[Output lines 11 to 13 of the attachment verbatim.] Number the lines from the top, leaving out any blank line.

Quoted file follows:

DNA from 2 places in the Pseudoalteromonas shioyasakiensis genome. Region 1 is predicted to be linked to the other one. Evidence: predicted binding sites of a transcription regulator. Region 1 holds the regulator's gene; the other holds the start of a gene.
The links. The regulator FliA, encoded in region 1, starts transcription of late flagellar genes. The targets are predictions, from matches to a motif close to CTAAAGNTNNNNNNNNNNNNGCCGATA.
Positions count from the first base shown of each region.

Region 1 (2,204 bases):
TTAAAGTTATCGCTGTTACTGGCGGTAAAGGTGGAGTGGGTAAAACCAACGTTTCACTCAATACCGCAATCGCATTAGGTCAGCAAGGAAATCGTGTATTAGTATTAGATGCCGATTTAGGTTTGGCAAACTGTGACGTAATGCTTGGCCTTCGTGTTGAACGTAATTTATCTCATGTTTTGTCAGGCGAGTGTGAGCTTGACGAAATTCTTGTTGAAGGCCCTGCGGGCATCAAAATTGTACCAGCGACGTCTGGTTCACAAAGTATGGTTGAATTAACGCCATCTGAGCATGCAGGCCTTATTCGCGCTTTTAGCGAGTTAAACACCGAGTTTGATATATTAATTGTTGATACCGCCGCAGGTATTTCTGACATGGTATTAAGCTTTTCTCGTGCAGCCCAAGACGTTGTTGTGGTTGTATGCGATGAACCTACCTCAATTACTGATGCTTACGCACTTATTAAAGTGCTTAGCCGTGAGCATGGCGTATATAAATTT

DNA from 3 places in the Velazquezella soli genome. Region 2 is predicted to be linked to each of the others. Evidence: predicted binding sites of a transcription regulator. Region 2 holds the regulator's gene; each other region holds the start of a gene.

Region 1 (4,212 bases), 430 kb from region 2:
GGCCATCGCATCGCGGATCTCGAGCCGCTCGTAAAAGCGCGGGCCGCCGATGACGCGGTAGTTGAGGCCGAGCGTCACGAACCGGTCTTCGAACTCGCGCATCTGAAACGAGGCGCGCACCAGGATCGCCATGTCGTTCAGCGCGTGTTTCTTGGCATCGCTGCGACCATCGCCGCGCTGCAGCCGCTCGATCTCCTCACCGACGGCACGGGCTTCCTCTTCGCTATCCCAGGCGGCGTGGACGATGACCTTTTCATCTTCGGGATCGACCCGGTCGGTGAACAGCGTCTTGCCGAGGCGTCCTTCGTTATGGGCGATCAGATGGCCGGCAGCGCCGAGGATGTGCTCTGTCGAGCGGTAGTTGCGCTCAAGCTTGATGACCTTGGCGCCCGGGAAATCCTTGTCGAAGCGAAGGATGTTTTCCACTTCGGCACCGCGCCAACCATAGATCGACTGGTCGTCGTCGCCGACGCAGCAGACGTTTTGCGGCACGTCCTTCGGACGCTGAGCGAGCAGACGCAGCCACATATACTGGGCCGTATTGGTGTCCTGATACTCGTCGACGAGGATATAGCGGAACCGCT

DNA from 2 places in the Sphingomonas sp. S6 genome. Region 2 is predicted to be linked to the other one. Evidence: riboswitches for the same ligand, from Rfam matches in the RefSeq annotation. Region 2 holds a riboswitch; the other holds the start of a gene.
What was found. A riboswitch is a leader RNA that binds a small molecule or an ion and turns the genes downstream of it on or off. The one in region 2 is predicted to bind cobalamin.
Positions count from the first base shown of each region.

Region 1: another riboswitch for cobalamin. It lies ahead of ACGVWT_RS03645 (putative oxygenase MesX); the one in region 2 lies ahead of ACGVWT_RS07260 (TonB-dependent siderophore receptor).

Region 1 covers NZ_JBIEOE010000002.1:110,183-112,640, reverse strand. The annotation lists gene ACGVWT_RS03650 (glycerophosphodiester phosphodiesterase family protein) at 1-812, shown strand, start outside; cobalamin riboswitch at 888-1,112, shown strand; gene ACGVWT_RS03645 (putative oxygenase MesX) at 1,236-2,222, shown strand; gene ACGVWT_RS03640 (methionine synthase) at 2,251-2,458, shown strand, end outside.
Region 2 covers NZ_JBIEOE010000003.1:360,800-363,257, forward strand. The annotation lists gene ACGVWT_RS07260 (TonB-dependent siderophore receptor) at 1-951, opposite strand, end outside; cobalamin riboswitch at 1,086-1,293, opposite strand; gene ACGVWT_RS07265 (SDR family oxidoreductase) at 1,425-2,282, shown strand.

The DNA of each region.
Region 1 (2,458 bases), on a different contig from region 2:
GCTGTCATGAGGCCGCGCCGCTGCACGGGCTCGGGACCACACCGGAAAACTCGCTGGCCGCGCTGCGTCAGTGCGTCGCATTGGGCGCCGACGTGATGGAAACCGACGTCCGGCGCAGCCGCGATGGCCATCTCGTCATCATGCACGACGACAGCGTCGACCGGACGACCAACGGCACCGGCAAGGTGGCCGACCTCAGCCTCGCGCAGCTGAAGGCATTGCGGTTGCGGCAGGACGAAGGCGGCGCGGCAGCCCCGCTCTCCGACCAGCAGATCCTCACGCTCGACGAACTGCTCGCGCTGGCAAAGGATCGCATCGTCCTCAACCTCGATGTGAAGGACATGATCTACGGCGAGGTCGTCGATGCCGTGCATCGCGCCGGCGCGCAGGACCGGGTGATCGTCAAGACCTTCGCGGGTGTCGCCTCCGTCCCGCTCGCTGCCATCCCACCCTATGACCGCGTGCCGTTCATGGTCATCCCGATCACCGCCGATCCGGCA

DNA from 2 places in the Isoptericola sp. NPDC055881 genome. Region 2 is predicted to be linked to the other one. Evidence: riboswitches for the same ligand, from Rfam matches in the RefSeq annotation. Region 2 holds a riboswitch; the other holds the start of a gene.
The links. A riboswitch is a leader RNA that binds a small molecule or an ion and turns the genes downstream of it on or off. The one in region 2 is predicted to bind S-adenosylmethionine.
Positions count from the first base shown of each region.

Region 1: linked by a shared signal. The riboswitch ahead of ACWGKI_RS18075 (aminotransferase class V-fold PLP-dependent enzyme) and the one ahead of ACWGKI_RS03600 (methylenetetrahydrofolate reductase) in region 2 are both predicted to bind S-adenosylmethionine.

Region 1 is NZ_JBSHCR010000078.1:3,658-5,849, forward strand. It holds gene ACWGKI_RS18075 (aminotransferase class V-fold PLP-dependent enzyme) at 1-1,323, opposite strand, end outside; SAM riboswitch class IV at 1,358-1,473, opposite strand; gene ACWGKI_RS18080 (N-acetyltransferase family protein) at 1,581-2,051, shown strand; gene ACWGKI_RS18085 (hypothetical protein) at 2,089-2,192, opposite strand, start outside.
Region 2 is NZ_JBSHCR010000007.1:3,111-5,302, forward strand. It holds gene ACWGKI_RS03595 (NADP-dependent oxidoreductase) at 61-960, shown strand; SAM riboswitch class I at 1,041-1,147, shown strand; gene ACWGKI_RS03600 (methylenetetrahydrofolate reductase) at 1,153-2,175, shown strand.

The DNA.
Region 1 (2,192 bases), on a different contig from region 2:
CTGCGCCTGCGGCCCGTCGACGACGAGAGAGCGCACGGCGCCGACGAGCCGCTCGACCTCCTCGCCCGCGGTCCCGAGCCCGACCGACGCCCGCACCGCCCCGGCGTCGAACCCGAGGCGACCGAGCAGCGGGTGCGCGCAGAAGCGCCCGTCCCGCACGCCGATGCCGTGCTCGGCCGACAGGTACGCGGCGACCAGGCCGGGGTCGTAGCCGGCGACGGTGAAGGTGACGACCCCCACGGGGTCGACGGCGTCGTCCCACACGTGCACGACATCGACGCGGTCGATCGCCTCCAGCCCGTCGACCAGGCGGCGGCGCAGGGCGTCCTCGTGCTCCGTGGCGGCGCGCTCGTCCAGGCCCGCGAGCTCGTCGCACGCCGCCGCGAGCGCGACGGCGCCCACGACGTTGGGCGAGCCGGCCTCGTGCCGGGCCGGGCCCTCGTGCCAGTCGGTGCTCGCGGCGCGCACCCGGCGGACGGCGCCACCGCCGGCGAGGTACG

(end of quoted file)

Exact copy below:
Positions count from the first base shown of each region.

Region 1: another riboswitch for cobalamin. It lies ahead of ACGVWT_RS03645 (putative oxygenase MesX); the one in region 2 lies ahead of ACGVWT_RS07260 (TonB-dependent siderophore receptor).

Region 1 covers NZ_JBIEOE010000002.1:110,183-112,640, reverse strand. The annotation lists gene ACGVWT_RS03650 (glycerophosphodiester phosphodiesterase family protein) at 1-812, shown strand, start outside; cobalamin riboswitch at 888-1,112, shown strand; gene ACGVWT_RS03645 (putative oxygenase MesX) at 1,236-2,222, shown strand; gene ACGVWT_RS03640 (methionine synthase) at 2,251-2,458, shown strand, end outside.